Fairfax Media says it's looking for a permanent replacement for New Zealand managing director Simon Tong, who has resigned just days before a Commerce Commission ruling on the proposed merger with NZME.
Mr Tong, who joined Fairfax NZ in September 2013, will leave next Friday and begin as ASB Bank's executive general manager technology, innovation and payments on March 27, making him part of ASB’s executive leadership team. Before his Fairfax role, Mr Tong was chief executive of Paymark for seven years.
A Sydney-based spokesman for Fairfax confirmed to BusinessDesk that the company will run a replacement process for the role but wouldn't speculate on what kind of skillset the publisher would be seeking. The acting Fairfax NZ managing director will be Andrew Boyle who last stepped up as acting chief in 2013 when Allen Williams returned to Fairfax in Australia.Mr Tong's exit comes when Fairfax's New Zealand business is at a crossroads, with a merger with NZME merger seen as the best way to create a dominant news organisation better equipped to compete with online businesses that piggyback on its content.
In an internal memo Mr Tong sent to staff and leaked to NBR, he says he only informed the company’s executive of his decision this morning and that it was prompted by a desire to “seek out new challenges.”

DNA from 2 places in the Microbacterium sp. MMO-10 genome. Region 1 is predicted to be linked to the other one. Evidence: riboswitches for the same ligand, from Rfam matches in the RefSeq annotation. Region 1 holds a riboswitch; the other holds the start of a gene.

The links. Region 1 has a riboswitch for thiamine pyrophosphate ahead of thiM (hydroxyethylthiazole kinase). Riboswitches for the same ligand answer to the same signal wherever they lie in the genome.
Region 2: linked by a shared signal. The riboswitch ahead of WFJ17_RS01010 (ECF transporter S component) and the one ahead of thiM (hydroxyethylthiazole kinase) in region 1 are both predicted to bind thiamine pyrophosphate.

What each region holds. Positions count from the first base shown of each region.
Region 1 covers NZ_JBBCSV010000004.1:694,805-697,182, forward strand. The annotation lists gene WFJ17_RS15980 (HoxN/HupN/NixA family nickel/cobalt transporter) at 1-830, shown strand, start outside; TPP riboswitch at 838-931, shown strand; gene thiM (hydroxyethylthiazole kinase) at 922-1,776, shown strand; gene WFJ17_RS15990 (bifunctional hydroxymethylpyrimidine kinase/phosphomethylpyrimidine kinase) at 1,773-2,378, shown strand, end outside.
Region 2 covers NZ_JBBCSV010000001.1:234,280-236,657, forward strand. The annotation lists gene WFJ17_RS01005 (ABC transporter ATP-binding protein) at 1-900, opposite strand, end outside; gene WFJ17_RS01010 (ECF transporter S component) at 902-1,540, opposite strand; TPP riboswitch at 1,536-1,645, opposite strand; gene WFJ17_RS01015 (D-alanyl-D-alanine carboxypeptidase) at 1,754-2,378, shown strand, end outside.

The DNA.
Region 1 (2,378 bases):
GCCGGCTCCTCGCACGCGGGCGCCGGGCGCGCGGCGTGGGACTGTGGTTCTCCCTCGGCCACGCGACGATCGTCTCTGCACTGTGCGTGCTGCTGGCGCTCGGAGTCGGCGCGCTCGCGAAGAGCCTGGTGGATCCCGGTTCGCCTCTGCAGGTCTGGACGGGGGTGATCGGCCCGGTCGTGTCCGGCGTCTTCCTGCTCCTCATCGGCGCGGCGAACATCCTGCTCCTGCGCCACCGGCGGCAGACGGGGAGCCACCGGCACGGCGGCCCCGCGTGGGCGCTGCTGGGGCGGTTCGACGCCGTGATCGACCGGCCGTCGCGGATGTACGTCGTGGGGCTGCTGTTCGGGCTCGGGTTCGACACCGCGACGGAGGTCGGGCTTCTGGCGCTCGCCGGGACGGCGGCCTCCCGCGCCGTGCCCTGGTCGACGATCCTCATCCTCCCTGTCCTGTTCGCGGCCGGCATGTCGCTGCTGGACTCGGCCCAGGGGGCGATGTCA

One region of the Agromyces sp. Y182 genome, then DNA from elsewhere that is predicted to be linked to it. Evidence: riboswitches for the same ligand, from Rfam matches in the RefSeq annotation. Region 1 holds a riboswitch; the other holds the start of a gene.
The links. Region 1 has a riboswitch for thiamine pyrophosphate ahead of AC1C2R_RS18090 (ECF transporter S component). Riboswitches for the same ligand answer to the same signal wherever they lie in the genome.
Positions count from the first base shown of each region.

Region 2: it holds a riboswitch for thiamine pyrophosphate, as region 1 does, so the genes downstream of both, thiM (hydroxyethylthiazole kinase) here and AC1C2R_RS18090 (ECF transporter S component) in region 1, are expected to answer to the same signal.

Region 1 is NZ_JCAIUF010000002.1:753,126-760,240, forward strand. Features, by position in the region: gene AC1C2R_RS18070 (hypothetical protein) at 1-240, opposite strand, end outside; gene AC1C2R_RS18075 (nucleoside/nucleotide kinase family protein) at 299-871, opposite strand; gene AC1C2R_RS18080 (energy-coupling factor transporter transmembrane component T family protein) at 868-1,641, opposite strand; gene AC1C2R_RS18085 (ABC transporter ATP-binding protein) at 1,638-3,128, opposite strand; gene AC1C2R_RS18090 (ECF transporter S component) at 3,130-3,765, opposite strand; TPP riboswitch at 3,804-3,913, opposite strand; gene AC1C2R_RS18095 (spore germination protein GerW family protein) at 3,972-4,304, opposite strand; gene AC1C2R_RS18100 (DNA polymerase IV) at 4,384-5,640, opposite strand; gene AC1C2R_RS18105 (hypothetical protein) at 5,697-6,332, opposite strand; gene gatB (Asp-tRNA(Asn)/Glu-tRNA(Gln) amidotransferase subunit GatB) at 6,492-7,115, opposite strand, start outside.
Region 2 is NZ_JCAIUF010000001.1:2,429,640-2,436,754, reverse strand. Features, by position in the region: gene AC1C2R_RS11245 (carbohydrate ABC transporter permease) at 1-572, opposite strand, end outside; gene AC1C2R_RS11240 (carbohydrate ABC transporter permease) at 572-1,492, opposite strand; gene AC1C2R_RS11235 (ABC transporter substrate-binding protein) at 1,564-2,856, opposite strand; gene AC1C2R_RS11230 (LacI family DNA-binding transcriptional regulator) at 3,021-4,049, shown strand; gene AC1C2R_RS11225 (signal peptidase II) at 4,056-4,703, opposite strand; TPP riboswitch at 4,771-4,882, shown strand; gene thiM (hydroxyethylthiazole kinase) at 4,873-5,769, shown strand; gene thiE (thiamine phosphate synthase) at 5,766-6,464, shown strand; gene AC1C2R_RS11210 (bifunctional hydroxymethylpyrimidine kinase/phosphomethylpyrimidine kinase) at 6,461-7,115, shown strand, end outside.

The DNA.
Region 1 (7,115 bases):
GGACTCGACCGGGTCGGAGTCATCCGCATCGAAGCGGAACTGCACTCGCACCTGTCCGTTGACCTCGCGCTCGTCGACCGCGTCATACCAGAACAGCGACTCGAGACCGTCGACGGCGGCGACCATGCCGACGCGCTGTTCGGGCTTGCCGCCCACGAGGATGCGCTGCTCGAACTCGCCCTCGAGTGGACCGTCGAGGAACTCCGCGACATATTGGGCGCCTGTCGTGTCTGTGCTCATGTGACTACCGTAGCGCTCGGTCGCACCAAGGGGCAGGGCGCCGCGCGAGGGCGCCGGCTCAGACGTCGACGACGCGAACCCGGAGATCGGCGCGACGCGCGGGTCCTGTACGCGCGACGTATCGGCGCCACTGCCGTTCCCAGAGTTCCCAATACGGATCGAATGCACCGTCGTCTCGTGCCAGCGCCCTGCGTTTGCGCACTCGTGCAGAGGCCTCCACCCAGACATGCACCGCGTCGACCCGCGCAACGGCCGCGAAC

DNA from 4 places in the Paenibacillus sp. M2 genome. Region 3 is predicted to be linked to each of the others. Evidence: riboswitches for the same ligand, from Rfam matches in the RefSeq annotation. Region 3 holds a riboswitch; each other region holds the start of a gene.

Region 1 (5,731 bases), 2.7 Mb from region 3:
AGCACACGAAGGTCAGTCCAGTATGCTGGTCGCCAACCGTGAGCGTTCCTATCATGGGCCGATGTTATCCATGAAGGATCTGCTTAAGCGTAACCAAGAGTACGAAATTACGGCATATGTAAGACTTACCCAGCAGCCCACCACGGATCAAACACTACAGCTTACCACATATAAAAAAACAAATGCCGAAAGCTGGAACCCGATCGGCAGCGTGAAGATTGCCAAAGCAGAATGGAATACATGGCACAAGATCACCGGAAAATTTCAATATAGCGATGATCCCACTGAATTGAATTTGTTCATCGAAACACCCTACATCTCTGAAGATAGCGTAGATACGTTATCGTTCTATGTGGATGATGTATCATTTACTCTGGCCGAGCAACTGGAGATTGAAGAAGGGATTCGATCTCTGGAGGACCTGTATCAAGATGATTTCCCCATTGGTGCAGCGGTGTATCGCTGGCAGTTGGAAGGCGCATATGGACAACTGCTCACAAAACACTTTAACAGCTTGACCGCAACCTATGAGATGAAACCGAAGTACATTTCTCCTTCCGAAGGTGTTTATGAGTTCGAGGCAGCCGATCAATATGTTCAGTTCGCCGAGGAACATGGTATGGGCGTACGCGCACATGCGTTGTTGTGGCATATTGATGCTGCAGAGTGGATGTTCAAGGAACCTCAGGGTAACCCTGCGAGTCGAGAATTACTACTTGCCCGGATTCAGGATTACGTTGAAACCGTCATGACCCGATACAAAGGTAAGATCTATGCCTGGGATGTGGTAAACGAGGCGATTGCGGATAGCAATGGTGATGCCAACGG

Mr Tong says he is “very confident that I leave behind a well thought through plan and a team of highly skilled leaders who are organised and crystal clear on the priorities.”
Although he notes the announcement “may come as a shock,” it shouldn’t, given that he would have been made redundant in the wake of a successful merger, which constitutes a takeover of Fairfax by NZME.
Mr Tong's exit comes as the Commerce Commission's decision on the media merger looms large on Wednesday. It was originally due last August but was delayed due to the complexity of the deal. The regulator released a draft determination in November rejecting the merger, saying it would "result in an unprecedented level of media concentration for a well-established liberal democracy," with the potential loss of multiple media voices a major part of the decision.
The regulator held a public conference in December. In NZME and Fairfax's public response to questions raised during the conference, the companies argued that reducing duplication in news coverage would be "efficiency-enhancing and will not materially detract from the volume or quality of news coverage" and that TVNZ, Newshub and RNZ are and will remain a serious competitive constraint if the merger is allowed.
Fairfax Group chief executive Greg Hywood has warned a formal rejection would spell an "end-game" for its Kiwi assets because they need to stand on their own feet, and the Australian parent has previously confirmed the New Zealand business has attracted a low-ball offer from a secret suitor.
This article is tagged with the following keywords. Find out more about MyNBR Tags
Most listened to
- Steel & Tube CEO Mark Malpass says the earnings drops comes as the company undertakes a change programme
- Port of Tauranga CEO Mark Cairns on the ports review and his company's cargo growth
- Comvita's Scott Coulter discusses the new manuka honey definition
- The City of London's Lord Mayor Charles Bowman on why trust and cooperation can save the financial sector
- NBR Radio: The best interviews – updated daily, with Grant Walker